PipeGuard: Water pipe leak detection robot.

1) Sustainability problem: Detecting leaks in the aging water infrastructure posses financial and infrastructure problems to the city. Area: Water

  • Most city’s water distribution systems lose an average of 20 percent of their supply because of leaks.
  • These leaks not only make shortages worse but also can cause serious structural damage to buildings and roads by undermining foundations.
  • Leak detection systems currently in use are expensive and slow to operate, and don’t work well in systems that use wood, clay, or plastic pipes, which account for the majority of systems in the developing world.

2)  Technology

  • The PipeGuard is a small, rubbery robotic device that looks something like an oversized badminton birdie. The device can be inserted into the water system through any fire hydrant.
  • It then moves passively with the flow, logging its position as it goes. It detects even small variations in pressure by sensing the pull at the edges of its soft rubber skirt, which fills the diameter of of the pipe.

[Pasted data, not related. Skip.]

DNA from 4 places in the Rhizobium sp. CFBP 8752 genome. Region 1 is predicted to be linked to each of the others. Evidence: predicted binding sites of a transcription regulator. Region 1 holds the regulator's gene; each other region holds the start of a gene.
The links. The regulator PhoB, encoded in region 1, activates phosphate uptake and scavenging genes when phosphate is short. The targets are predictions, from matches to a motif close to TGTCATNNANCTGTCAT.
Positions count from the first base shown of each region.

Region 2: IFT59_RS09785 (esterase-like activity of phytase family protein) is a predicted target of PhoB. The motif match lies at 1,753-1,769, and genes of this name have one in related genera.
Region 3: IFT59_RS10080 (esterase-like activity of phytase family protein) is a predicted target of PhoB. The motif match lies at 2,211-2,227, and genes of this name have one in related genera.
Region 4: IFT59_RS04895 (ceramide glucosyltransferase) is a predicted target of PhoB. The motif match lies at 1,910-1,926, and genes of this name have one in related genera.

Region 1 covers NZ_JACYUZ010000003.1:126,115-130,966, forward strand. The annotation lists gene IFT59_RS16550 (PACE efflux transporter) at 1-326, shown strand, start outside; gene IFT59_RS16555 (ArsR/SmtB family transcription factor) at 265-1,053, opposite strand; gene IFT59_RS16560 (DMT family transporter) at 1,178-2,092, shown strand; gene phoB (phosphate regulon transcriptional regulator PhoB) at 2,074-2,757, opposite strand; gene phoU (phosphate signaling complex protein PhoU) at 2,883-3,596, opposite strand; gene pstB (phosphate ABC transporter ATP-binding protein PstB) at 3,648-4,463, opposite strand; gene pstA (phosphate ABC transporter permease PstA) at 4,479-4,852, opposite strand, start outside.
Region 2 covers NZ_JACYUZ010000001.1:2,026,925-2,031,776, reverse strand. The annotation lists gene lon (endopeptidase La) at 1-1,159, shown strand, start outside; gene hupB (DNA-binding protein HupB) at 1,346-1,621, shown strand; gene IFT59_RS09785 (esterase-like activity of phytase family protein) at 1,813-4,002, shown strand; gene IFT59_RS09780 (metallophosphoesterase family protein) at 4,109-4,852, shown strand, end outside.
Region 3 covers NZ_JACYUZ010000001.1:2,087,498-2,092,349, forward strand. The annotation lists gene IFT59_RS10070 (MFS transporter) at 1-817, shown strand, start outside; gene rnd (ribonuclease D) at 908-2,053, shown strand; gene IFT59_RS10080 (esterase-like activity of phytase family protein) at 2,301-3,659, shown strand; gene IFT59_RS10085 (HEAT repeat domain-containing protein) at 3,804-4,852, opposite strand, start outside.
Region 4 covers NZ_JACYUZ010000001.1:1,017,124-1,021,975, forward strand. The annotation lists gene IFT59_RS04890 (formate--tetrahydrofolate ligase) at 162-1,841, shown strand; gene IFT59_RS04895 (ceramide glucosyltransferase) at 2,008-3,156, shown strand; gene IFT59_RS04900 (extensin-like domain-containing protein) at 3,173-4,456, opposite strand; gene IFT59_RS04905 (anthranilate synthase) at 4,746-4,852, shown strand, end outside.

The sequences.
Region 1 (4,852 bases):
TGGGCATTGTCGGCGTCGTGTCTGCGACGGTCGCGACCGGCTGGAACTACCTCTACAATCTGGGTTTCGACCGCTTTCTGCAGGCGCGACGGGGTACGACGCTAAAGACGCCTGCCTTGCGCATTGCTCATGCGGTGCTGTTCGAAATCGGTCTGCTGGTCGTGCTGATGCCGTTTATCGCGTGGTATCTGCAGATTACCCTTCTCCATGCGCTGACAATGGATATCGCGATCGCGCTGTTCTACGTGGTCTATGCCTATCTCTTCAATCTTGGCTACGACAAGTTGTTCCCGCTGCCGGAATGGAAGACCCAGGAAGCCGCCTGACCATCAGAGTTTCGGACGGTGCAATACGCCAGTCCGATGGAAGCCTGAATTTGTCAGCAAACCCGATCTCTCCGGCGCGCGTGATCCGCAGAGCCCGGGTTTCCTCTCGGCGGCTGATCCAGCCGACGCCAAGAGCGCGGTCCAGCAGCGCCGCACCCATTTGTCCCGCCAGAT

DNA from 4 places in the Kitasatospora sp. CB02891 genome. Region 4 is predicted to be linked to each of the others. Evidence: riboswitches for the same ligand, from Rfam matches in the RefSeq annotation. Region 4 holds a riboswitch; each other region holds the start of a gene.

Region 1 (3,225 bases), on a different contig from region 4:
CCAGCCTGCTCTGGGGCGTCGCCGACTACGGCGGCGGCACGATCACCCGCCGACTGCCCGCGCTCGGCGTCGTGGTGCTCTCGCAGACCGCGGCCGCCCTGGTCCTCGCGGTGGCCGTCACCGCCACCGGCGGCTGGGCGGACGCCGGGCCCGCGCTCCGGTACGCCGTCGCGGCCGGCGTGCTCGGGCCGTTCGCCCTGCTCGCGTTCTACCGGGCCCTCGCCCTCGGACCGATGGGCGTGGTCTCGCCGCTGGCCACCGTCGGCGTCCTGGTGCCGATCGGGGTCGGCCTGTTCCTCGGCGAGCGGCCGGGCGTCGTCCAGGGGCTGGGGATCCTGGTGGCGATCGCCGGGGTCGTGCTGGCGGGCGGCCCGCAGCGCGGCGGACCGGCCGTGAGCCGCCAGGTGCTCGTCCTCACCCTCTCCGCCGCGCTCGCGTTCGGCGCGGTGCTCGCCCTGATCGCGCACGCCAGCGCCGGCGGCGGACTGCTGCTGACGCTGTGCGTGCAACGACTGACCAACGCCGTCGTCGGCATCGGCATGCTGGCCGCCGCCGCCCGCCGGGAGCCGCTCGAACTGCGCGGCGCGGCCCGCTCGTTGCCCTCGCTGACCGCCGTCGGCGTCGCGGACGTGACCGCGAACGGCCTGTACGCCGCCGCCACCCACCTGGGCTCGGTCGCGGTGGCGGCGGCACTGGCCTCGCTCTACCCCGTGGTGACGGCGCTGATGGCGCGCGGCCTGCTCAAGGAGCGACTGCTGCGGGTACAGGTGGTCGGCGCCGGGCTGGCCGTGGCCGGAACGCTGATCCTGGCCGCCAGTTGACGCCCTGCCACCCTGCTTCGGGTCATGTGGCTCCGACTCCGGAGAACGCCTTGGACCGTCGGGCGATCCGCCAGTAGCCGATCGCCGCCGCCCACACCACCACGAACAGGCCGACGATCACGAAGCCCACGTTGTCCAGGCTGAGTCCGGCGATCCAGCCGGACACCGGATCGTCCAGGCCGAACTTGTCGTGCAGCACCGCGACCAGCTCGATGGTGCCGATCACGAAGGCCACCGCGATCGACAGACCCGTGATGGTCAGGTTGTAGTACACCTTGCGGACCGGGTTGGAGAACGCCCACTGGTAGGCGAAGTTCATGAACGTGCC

• The device is then retrieved using a net through another hydrant, and its data is uploaded. No digging is required, and there is no need for any interruption of the water service. In addition to the passive device that is pushed by the water flow, the team also produced an active version that can control its motion.

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Sources:

  1. http://news.mit.edu/2017/robot-finds-leaks-water-pipes-0718

3) Stakeholders

  • City and local governments
  • Department of Water
  • Private citizens and local businesses.

4) Deployment 

  • Research cities who’s water infrastructure sustains the most loses due to leaks.
  • Bid for contracts with the Department in charge of the water infrastructure and the local governments to use the PipeGuard system in those areas
  • Research the scalability of the robot to other city systems such as gas pipelines.

JV2610  COMMENT TO ANOTHER BLOG POST (NEWater is tackling Island Nation’s Primary Challenge) https://makeasmartcity.com/2017/11/16/newater-is-tackling-island-nations-primary-challenge/#comments

“The process starts with sewage water that is filtered to extract larger particles, bacteria and viruses. Then, through reverse osmosis, membranes refine the water again, sifting out further contaminants and getting rid of any disease-causing agents. Finally, ultraviolet disinfection is used to make sure the water is truly pure and ready to use. The final product even exceeds the FAO’s safety standards.”

 UNI – jv2610

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